Identify Threats To Our Future


Throughout human history we have faced threats of various kinds; war, disease, and famine are but a few. But at the recent International Planetary Defense Conference held in Maryland, 300 scientists from China, France, Germany, Israel, Italy, Russia and the United States met to discuss ways to defend the Earth from an asteroid hit. In February 2013, a 65-foot diameter asteroid appeared out of nowhere over the southern Urals, and exploded high in the atmosphere above the town of Chelyabinsk. The blast shattered the windows of thousands of buildings and injured many people by the shards. The scientists are requesting money for space telescopes (to detect asteroids on the other side of the Sun) and for “cosmic bumper cars” to deflect the objects away from the Earth. Apparently, those scientists are taking this threat very seriously, but it’s likely that very few people are aware of the danger of incoming asteroids – and of this program.

Yet many people are now aware of an even deadlier threat to our existence, and we’ve known a great deal about it since the 1970s. Anthropogenic (human-caused) climate change is now understood by the overwhealming majority of scientists to be the biggest threat to humanity, and to the myriad species of living things on our planet. And yet, apart from a significant number of meetings – and “agreements” between scientists, political leaders, and environmentalists since those days, very little has been done to address this existential threat.  Indeed, it’s striking that most of the conversations we are having today about climate change, e.g., the predictions about degrees of warming, sea level rise, ocean acidification, species extinctions, and geopolitical strife, were being held in 1979.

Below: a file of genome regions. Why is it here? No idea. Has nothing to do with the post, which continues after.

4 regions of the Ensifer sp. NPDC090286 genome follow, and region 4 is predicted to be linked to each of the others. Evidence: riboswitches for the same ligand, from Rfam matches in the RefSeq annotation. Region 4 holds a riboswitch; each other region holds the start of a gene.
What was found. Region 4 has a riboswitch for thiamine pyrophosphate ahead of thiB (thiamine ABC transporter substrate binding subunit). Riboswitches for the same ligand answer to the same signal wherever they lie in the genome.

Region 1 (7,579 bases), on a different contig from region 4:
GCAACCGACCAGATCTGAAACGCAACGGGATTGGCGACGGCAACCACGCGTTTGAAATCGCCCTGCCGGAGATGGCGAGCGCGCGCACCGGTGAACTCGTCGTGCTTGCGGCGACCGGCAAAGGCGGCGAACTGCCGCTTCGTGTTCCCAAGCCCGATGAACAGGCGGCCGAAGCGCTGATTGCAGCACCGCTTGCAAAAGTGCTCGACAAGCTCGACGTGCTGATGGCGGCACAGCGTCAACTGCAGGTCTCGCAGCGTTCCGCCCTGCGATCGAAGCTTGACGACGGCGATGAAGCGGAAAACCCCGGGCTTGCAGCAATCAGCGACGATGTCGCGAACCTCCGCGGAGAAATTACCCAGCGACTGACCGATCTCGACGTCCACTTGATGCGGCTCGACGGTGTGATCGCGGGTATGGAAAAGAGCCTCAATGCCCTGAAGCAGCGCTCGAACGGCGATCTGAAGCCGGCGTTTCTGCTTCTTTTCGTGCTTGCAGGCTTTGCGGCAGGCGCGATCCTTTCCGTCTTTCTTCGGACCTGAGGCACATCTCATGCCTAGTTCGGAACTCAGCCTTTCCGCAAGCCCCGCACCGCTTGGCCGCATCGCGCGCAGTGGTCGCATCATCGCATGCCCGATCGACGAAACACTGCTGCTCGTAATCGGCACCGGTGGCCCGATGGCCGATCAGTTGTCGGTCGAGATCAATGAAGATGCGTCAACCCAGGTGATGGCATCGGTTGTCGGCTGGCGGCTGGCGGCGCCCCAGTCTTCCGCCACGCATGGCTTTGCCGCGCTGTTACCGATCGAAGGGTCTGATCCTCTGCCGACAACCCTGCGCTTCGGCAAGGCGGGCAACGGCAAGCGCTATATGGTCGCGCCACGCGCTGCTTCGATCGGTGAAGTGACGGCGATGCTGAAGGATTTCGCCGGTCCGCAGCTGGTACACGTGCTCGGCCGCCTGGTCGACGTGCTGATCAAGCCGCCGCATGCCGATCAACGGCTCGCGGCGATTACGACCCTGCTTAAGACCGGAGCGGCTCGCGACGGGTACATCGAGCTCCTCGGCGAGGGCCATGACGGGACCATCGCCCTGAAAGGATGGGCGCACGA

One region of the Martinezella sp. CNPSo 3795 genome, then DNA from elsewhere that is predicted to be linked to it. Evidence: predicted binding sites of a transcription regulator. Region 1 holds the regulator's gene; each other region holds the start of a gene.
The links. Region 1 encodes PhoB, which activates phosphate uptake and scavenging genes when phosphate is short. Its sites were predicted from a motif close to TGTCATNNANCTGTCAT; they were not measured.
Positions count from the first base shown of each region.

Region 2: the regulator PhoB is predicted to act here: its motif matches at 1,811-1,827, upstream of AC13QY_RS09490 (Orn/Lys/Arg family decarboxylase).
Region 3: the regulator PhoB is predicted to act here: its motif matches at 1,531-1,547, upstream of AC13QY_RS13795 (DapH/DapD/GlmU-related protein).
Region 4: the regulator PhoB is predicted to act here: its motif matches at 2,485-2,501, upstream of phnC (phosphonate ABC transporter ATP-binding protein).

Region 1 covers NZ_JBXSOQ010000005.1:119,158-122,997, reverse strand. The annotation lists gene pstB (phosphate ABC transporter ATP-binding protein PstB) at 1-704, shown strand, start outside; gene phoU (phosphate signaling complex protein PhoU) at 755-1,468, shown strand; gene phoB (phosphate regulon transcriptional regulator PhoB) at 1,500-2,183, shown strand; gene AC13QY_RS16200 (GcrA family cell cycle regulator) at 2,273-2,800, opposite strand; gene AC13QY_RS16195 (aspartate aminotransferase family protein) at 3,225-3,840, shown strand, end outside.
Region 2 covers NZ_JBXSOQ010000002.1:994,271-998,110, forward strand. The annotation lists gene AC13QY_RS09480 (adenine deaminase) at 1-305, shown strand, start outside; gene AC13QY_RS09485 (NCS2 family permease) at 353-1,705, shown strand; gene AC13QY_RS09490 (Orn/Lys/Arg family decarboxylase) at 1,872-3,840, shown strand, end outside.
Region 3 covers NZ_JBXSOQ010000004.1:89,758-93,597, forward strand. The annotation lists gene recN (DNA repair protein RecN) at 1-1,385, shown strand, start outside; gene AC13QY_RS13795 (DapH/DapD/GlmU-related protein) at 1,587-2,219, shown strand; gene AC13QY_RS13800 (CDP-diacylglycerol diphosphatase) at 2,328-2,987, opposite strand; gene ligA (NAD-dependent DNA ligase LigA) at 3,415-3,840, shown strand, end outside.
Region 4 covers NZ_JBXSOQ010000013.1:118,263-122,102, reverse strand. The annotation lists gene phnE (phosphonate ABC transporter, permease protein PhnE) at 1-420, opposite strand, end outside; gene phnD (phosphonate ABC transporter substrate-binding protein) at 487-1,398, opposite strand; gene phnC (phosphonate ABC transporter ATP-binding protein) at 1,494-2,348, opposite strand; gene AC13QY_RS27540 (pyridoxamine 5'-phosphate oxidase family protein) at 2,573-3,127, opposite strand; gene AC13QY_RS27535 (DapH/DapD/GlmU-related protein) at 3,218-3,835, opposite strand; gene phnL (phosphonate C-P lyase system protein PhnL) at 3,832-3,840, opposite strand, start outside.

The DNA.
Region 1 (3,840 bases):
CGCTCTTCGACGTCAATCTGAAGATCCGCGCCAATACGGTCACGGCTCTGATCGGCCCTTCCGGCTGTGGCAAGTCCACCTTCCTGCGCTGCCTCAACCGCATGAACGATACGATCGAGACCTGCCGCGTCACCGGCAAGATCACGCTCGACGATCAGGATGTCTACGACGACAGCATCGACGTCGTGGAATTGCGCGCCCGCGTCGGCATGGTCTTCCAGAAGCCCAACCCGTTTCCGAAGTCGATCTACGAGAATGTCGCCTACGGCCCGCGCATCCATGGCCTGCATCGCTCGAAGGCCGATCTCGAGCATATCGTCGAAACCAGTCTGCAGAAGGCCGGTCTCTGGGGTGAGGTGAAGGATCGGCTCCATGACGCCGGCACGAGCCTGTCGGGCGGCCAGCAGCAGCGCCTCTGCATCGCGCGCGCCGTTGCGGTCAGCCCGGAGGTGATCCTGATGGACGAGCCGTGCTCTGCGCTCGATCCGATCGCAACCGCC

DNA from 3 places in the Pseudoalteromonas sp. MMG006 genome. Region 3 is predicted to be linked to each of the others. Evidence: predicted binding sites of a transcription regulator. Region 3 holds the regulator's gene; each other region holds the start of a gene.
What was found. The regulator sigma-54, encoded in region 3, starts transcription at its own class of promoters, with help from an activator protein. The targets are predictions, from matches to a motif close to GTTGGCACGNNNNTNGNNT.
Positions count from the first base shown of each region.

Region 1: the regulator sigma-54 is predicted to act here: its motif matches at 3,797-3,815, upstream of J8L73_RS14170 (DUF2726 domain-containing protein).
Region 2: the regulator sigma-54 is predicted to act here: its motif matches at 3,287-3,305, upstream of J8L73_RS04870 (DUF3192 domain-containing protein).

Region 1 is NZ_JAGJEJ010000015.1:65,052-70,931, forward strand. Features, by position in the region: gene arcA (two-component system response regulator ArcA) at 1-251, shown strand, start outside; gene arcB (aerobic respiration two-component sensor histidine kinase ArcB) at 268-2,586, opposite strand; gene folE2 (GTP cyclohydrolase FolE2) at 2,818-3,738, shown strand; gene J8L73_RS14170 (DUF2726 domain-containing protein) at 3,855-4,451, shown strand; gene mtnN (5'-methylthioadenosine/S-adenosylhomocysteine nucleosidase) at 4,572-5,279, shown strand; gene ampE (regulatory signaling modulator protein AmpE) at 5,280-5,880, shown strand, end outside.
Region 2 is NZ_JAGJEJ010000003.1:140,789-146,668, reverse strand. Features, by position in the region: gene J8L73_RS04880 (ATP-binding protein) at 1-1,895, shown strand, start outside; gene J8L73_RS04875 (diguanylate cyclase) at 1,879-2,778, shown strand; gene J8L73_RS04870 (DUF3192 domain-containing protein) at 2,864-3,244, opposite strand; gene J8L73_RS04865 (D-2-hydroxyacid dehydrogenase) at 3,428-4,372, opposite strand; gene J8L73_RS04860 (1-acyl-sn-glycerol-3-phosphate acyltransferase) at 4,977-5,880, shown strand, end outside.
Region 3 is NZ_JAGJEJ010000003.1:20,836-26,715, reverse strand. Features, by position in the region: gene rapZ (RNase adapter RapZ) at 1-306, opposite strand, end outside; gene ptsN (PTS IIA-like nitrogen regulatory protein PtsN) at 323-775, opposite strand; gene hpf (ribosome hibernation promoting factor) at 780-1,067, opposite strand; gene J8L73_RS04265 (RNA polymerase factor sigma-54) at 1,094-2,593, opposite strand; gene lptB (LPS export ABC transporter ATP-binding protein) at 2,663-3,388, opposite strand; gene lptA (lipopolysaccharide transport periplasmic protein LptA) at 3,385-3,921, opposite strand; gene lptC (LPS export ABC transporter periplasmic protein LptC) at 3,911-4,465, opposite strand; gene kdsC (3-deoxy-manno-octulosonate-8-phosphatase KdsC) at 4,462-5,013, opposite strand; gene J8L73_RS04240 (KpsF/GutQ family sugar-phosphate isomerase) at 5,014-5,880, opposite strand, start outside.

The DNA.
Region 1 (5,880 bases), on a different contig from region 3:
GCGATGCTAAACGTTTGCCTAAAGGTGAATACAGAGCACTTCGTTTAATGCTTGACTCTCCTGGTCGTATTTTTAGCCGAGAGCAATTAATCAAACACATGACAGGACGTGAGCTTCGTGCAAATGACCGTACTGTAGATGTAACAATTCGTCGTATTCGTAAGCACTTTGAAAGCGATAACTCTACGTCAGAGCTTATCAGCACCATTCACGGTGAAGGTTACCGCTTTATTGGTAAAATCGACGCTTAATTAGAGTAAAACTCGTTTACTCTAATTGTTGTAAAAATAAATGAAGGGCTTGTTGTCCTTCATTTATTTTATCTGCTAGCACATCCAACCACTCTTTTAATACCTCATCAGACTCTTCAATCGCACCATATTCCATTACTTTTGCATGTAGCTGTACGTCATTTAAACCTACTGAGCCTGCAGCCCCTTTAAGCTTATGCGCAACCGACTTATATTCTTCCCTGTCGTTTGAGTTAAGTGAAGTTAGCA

We also know that back in those days, many scholars such as social theorists, philosophers, economists, and political scientists, came to the conclusion that we could not be counted on to save ourselves from this man-made crisis, and their theories indicated a common principle: human beings are incapable of sacrificing present convenience to forestall a penalty imposed on future generations. They concluded that humans have trained themselves, either evolutionarily or culturally, to be preoccupied with the present, to worry about the medium term, and to disregard the long-term. Pope Francis writes that “our collective failure to respond to the crises heightened by rising temperatures, points to the loss of that sense of responsibility for our fellow men and women upon which all civil society is founded.” And indeed, it’s worth noting that without a stable climate, there can be no civil society, and without a civil society, there can be no stable climate. 

So knowing this, what must be done if we are to try to save this beloved planet for many future generations? One thing for sure that each of us can do; we can identify these threats to our future for what they are, and insist that our elected leaders stop denying the problem and begin to pass legislation that specifically addresses these scientific realities.

Mike Kamandulis

Kersey, PA

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